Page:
This from the NY Times:
Comparing the earnings of college graduates and nongraduates is an imperfect way of measuring the value of a degree, as I noted in my Tuesday column. Hypothetically, college graduates could earn more because they’re innately smarter — and would have earned just as much if they had never attended college or even any school. As a reader named Shawn posted in the comments section of the column, “The useful comparison is not between those who do and do not attend college but, rather, between equally intelligent students who do and do not choose to attend college.”
Conducting this research is not easy, because finding otherwise similar people with different levels of educational attainment is not easy. But economists have found several ways to try to get around the problem. Many of these studies look for natural experiments in which otherwise similar people have different rates of college attendance and graduation.
One study — by David Card of the University of California, Berkeley — compared young men who happened to live close to a college with young men who did not. The two groups were similar except for how easy it was for them to get to campus, which caused the young men who lived close to campus to attend college in greater numbers. They also ended up earning more money.
Another study looked at Florida students just above and just below the threshold for being admitted to Florida International University, which at the time of the study was the least selective college in the State University System of Florida. The students had very similar academic qualifications, but some ended up one side of the admissions line and others ended up on the other side. This approach is particularly important because it examines students on the margin of attending a four-year college and not attending one. The paper, by Seth Zimmerman, now of Princeton, found that the admitted students earned significantly more.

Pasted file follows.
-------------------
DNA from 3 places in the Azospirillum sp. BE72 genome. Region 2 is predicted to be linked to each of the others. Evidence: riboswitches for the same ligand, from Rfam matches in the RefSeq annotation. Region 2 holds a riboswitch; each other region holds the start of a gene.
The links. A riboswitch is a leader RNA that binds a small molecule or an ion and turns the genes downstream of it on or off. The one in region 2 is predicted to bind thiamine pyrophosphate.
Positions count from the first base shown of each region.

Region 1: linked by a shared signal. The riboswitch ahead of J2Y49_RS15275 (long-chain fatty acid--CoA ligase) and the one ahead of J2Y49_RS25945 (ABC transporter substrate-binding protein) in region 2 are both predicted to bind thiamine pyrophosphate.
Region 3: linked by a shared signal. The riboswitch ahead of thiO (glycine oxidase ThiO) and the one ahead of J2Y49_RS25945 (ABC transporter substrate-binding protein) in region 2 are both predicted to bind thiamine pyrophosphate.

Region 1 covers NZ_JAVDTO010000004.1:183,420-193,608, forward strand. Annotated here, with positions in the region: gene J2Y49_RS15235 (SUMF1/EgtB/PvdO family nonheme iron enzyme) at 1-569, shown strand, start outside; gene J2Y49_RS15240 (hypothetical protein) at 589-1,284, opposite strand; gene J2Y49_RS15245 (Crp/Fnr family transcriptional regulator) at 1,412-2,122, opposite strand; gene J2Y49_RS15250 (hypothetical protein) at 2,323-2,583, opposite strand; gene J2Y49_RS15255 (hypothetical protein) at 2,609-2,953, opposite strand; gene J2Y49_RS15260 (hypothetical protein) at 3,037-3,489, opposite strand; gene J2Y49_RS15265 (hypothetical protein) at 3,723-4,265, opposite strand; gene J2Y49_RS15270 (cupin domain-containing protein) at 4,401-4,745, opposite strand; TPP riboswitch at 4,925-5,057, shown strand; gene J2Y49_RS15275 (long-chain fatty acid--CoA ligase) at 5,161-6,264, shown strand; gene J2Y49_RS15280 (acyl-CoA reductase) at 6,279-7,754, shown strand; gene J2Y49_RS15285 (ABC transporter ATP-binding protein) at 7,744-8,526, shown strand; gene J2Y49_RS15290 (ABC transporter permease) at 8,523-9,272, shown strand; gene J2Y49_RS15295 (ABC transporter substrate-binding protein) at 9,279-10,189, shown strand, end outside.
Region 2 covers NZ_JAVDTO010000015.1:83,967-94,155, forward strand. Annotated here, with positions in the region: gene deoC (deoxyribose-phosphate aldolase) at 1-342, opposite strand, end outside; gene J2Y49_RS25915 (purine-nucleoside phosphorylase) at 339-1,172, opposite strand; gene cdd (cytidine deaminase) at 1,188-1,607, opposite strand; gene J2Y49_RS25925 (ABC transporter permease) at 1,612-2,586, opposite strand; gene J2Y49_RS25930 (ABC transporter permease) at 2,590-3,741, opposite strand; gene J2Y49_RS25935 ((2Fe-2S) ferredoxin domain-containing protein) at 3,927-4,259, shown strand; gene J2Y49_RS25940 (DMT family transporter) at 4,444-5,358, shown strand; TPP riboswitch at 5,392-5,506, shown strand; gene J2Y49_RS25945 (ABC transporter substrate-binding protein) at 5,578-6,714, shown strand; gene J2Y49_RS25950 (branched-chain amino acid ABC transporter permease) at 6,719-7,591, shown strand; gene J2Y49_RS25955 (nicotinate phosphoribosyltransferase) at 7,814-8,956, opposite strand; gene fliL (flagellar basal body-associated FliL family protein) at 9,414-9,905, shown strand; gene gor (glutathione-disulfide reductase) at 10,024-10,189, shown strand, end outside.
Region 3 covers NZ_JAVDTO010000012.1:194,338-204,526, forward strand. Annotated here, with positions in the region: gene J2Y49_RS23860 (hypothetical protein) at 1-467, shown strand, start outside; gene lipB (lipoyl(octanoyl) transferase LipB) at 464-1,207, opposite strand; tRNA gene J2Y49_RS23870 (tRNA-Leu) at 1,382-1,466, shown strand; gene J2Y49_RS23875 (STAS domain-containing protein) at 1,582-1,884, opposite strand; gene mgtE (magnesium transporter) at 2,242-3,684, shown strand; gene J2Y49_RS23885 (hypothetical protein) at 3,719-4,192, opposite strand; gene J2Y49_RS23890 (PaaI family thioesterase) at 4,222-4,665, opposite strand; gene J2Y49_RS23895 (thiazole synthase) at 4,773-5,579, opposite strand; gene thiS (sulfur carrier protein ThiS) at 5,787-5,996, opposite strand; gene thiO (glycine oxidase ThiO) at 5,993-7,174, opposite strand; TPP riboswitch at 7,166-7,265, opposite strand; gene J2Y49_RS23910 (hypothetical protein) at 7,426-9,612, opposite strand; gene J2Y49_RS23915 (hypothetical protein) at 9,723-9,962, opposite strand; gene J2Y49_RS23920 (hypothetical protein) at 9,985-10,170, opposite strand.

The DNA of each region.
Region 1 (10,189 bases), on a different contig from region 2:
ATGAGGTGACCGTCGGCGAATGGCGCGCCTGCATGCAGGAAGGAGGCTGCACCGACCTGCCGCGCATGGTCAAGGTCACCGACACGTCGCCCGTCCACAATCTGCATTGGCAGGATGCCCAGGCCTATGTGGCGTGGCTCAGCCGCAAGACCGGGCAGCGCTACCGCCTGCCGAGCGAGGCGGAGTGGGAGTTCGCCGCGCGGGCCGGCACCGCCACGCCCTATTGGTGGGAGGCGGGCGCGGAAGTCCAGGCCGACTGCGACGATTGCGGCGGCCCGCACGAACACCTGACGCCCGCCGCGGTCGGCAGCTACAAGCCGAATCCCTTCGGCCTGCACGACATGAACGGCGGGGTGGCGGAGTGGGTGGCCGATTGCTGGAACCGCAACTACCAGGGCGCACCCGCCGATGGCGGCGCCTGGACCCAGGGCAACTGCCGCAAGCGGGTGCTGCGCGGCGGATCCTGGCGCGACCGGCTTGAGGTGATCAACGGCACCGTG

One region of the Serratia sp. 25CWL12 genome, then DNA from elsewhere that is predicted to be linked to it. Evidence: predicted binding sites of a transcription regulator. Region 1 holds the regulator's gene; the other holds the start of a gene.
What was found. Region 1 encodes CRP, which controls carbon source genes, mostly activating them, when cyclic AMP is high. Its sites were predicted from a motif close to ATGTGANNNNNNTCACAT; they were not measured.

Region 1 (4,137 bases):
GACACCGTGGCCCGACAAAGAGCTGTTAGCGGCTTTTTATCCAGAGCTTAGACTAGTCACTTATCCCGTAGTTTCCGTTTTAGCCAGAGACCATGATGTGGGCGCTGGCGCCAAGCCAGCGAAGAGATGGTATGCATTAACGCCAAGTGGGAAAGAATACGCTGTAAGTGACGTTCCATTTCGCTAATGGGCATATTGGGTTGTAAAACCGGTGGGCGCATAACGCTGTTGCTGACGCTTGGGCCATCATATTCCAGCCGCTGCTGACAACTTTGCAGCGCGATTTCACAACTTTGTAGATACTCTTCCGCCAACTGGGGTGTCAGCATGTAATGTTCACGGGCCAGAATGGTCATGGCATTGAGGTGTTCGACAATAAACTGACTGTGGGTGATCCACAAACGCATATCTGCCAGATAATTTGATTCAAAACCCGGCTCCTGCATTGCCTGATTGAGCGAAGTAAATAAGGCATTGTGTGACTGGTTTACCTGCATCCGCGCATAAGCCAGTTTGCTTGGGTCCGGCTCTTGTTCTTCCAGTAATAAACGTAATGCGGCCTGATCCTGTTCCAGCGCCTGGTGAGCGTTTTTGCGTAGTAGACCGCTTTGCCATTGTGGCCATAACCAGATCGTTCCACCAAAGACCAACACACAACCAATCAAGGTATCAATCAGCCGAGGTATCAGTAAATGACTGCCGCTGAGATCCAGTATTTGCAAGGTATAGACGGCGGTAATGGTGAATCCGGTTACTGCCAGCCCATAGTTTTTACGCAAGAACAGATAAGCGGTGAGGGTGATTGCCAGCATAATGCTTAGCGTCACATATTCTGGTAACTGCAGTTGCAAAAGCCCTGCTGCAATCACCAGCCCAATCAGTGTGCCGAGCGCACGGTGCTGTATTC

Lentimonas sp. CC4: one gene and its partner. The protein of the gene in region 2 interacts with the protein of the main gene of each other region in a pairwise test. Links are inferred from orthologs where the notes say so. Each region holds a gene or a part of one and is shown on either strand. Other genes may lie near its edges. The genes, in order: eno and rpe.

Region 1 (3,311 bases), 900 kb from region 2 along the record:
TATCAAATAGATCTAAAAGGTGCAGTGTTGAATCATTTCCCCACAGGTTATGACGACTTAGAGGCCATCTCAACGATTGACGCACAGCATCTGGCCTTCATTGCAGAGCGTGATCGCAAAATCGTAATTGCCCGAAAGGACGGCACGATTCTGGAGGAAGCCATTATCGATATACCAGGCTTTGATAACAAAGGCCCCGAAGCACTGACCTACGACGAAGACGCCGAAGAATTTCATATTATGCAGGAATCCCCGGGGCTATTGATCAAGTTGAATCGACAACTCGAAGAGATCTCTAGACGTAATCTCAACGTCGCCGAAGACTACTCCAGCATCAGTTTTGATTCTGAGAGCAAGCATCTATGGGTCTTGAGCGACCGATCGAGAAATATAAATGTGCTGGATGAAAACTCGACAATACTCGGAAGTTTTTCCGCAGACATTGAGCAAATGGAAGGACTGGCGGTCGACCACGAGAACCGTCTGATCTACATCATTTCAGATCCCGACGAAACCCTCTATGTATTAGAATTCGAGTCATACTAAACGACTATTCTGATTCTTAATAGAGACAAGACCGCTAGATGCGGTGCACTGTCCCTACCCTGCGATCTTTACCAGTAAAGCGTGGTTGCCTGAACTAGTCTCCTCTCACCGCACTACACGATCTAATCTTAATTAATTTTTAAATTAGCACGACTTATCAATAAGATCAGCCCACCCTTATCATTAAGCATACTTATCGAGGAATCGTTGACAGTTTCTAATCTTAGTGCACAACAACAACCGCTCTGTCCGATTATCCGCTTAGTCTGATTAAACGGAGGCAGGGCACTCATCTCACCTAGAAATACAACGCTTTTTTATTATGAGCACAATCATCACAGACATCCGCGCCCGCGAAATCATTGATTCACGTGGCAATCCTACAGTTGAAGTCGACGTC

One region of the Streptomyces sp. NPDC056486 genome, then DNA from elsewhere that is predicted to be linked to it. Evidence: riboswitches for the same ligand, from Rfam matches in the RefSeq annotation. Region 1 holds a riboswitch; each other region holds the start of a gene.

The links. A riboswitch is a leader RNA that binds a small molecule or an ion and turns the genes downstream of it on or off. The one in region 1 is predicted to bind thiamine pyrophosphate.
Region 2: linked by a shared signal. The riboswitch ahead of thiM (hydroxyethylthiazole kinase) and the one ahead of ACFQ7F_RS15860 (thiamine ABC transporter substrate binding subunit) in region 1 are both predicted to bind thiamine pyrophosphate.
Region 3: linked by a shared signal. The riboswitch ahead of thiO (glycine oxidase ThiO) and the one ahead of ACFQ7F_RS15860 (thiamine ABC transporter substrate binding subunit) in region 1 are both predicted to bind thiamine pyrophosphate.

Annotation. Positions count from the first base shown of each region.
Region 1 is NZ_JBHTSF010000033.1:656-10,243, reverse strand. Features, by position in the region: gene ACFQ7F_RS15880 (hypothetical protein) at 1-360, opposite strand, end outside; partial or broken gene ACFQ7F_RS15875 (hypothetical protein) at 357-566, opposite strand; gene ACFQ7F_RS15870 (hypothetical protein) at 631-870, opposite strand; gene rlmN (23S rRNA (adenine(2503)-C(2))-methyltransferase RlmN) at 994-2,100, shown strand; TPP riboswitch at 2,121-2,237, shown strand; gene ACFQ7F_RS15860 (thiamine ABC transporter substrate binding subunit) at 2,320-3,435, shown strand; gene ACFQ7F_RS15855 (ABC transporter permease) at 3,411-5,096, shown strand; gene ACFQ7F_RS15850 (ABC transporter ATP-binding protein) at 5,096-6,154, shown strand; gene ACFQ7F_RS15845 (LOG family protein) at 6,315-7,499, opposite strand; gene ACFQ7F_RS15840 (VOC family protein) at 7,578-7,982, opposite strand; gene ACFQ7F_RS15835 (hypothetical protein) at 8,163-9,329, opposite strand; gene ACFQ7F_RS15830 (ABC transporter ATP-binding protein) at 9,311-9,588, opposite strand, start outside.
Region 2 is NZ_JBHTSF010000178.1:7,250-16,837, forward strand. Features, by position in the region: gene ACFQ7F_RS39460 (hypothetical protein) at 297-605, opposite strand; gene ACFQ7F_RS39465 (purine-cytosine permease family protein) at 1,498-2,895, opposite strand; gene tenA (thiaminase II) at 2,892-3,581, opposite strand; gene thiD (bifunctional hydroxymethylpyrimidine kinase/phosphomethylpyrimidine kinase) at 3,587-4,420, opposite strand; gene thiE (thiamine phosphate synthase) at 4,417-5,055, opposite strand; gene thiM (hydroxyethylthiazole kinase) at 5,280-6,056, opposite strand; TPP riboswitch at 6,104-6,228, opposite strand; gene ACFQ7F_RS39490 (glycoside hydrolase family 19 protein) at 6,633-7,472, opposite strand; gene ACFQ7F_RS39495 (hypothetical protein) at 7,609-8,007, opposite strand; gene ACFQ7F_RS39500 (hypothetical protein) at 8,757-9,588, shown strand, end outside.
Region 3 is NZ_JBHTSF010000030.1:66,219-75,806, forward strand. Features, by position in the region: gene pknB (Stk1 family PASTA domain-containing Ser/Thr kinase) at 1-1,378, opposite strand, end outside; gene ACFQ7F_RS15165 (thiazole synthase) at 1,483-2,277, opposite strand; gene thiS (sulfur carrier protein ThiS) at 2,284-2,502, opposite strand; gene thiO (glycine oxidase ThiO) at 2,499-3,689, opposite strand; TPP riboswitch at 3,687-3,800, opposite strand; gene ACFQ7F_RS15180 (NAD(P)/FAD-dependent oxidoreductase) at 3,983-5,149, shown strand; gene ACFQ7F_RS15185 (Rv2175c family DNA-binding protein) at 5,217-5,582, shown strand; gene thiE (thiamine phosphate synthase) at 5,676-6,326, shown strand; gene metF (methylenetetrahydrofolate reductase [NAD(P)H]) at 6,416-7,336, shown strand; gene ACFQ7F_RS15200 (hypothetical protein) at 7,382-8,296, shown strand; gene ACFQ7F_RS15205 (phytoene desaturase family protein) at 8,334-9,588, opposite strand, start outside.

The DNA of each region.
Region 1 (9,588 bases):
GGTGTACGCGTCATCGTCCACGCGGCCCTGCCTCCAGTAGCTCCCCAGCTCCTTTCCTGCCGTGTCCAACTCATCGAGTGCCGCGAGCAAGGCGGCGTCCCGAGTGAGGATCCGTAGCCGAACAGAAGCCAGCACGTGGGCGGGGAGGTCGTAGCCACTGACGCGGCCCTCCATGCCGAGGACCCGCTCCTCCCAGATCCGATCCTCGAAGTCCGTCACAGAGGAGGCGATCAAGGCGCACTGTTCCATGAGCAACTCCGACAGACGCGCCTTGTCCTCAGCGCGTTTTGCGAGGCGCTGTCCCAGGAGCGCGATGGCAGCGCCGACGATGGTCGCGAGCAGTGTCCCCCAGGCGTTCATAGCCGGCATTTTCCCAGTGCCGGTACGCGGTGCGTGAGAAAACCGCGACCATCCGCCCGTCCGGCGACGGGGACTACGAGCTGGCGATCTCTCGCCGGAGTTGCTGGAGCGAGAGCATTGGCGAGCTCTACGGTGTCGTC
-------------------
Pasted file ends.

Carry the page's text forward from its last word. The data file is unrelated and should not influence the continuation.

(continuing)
Other studies have examined twins and siblings, who obviously have a great deal in common. Yet those with more education earned more.
I also recommend an article by Dylan Mathews, now of Vox. “So does college raise incomes? Is it an investment good enough to make widely accessible? Yes, it is. Period,” he wrote, in The Washington Post. “College matters. It causes real, large increases in lifetime earnings, both for average students and those teetering between going and not going to college. And it has other benefits too.”
Obviously, college will not pay off for everyone who graduates from one. We live in a big economy, and no investment brings a guaranteed return. Above all, people need to be careful about attending a college with a high dropout rate. Too many colleges fall into this category, and racking up debt without earning a degree is a terrible combination.
But the detailed research on the value of college comes to the same conclusion as the straightforward data comparing the pay of graduates and nongraduates. For the vast majority of people, college pays off. Correlation and causation, in this case, run in the same direction.
I’d argue that you do not need complicated academic research to demonstrate this point, either. Just look at market behavior. Virtually everyone with the resources to send children to college does so — including those who say they’re skeptical of its worth. And large numbers of low-income parents say that one of their highest goals in life is to send their children to college. In this case, the collective behavior of millions of people says as much about the value of education as any regression analysis.